Artists’ essays are a mixed bag, some are awkward but authentic, some are bizarre and others are supremely pretentious screeds by an individual trying to write their ticket to the top of the art tree. Even so, now and again, an essay arrives which layers a sheen of words atop the art. Both glow from the contact. That is the case with Chicago artist Eric Mirabito’s essay below that accompanies images of his art. At first we thought this had to be edited for the web but we finally decided that it has to be enjoyed, every word of it. This is part one. Mirabito explains his signifiers but without subtracting from their visual potency. His text accompanies images of his works below. It’s a great read, so give it time.
“The reality of these events does not consist in the fact that they occurred but that first of all, they were remembered, and, second, that they are capable of finding a place in a chronologically ordered sequence.” — H. White (1980)
We are susceptible to the effects of signifiers even at a young age. My fascination lies with the faculties of the brain and the way in which we catalogue our memories. The visual history of our memories and our processes of recognition are theories at the core of the content of my work.
This sets up a condition where a conversation can take place. The thoughts begin to grow and take shape and one finds themselves immersed in memory. Thoughts are triggered by the objects but are not necessarily about the reality of them.
In the studio I have chosen to work with objects that have specific meaning to me. The connection to the object may be from the early history of my life such as a childhood memory or a recent experience. Or, the object may have no direct literal significance but rather acts as a trigger for a memory. The objects are orchestrated or composed in groups and staged on other components. By placing objects in relation to one another it is not my intention to create a narrative that will have a linear read to it. I am interested in the more liminal qualities of the objects, their surface, color and physical relationship to one another. These less-overt qualities hold the possibility for meaning. My interest lies in the meaning of things, the imbedded information. There is a difference between what the concept of an object is and what the object’s meaning is. The concept of an object is a broad understanding of the thing as it exists in the world. Meaning is something personal and is the effect related to an experience.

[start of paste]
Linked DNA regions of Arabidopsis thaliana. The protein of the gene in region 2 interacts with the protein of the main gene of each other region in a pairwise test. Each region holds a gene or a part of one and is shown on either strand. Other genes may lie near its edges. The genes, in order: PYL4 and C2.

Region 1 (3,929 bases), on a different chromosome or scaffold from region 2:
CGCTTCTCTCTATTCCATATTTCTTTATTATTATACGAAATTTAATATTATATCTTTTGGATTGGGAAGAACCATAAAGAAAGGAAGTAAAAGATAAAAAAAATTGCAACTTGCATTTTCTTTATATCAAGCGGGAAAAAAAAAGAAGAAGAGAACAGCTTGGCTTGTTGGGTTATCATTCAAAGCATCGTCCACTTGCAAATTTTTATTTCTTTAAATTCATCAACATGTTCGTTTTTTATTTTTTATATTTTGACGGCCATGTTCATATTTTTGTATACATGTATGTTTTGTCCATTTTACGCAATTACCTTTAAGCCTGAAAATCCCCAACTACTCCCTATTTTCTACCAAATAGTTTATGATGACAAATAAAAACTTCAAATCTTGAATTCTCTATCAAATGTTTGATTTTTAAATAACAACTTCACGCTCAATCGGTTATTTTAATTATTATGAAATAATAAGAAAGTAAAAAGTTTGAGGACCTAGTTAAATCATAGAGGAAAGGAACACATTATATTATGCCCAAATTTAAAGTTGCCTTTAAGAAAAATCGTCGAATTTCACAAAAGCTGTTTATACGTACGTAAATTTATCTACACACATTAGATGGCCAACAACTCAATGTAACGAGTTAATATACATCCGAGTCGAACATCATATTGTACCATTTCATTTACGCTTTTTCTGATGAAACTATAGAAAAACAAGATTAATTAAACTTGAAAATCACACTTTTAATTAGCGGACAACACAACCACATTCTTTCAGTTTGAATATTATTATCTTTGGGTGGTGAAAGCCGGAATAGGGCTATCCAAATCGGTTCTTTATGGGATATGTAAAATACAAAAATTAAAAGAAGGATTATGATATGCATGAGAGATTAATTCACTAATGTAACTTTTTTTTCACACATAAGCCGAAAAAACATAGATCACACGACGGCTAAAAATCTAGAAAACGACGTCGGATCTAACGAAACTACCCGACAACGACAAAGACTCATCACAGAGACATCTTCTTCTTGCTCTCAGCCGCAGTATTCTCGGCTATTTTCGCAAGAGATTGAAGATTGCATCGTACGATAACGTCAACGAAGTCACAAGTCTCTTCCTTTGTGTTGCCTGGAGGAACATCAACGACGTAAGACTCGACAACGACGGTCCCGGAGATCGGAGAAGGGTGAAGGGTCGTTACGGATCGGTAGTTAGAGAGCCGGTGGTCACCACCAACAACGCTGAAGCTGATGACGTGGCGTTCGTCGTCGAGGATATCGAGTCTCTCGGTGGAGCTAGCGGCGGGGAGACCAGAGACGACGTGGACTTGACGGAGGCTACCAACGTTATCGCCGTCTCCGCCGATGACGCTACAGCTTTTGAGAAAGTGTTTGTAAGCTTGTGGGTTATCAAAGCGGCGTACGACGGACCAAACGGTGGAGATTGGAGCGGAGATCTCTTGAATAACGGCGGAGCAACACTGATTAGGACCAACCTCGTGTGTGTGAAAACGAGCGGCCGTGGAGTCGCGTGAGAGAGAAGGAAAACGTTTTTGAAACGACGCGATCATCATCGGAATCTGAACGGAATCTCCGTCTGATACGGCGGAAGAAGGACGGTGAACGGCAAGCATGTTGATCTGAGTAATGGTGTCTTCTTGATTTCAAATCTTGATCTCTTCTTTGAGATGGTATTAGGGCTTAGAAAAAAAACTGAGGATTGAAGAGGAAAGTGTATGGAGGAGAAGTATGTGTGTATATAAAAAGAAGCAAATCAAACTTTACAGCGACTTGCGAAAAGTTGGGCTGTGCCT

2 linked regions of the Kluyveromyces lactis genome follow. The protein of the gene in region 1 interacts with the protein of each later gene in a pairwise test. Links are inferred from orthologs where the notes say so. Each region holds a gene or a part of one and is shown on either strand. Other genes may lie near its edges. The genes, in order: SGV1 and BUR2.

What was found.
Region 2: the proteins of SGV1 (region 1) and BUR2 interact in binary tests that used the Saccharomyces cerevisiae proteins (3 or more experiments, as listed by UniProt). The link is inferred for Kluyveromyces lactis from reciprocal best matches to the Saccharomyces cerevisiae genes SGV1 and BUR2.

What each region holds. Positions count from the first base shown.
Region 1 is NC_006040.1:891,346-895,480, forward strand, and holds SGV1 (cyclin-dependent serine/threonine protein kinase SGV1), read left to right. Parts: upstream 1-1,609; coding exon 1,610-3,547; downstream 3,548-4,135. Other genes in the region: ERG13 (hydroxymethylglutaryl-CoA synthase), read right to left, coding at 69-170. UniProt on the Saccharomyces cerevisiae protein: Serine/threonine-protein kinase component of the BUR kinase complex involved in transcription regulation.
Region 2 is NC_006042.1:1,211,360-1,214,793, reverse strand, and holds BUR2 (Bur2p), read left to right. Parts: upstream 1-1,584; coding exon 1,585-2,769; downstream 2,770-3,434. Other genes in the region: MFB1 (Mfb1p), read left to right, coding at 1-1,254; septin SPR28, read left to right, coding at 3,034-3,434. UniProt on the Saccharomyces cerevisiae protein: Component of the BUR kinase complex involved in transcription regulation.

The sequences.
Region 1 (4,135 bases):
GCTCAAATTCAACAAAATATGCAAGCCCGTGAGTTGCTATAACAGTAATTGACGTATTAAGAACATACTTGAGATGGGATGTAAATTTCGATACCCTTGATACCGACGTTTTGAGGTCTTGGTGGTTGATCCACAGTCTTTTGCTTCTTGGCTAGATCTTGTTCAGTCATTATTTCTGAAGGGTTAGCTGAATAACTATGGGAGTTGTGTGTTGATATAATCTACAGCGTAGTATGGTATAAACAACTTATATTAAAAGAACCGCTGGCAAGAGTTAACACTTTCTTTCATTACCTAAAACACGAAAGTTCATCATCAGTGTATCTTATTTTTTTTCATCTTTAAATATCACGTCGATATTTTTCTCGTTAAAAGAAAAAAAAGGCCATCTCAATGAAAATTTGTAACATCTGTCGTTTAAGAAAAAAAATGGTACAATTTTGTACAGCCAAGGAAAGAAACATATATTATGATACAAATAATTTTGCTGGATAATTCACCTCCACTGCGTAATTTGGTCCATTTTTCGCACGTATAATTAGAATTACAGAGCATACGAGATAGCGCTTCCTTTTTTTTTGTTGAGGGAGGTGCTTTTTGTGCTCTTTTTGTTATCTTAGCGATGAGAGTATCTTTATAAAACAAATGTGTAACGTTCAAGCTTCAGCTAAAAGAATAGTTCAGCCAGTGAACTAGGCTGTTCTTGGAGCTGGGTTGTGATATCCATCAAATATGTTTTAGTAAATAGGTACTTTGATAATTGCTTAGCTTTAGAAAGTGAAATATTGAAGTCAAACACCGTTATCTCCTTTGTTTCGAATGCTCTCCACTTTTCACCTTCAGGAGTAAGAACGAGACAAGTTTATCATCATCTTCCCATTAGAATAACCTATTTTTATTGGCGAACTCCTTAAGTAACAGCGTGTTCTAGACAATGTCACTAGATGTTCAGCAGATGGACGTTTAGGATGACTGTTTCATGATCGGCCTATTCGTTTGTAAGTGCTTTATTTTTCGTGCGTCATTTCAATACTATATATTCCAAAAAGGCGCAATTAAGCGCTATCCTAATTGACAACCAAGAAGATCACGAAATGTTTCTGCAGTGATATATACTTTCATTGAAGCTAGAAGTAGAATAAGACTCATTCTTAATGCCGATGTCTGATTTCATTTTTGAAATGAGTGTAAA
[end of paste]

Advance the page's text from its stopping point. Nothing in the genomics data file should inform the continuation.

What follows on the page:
Eric Mirabito is an East Chicago sculptor who works in metal, wood and ceramics. His day job is running the metals workshop for Theaster Gates. Eric Mirabito (1979, Norwich NY, United States) attended the Munson Williams Proctor Arts Institute in Utica, New York before transferring to the School of The Art Institute of Chicago in 2001. Just after graduating from SAIC, Eric began working alongside ceramic artist Ruth Duckworth. He received his MFA from Alfred University, Alfred NY.
Above image: Work by Eric Mirabito in painted wood, clay and glaze, 2014, 12″ H x 24″ W x 7″ D.
I was five years old and the street in front of my house was being torn up to be repaved. School was out for the summer so I had all the time in the world to watch the bulldozers and dump trucks thundering through the work day. When the workers were all gone at the end of the day I would jump down into freshly-excavated earth, I was on an archeological dig. Rocks, bits of twisted metal and some roots were the standard relics. One day I found an old rusty pistol, the perfect cowboy six-shooter. The gun looked as if it had been buried there forever, the wood in the handle had rotted away to leave a grip shaped loop of iron. The rust was so thick that the revolver no longer revolved, but the barrel was still intact. It was a gun nonetheless. I was absolutely thrilled.
History is a fascination. Not history that you find in an encyclopedia necessarily but, history that is a hybrid of imagination and facts; history that ties me to an experience. Whose gun was this? What was it involved in? How long has it been here? As a child, I was interested in the idea of the pistol, not just the physical object. The pistol was a signifier. I began to create story after story of gunslingers in my neighborhood weaving their way in and out between the single family homes on my block. The pistol as an object was a catalyst. It stirred my imagination; I found myself enthralled.
As an object is encountered, my mind automatically searches the Rolodex of my memory. I search through this data to find an experience in my life that somehow relates to the “object” occupying my attention. This searching filters the experience of the object on my own terms. I come to view this “object” through the lens of my personal history.
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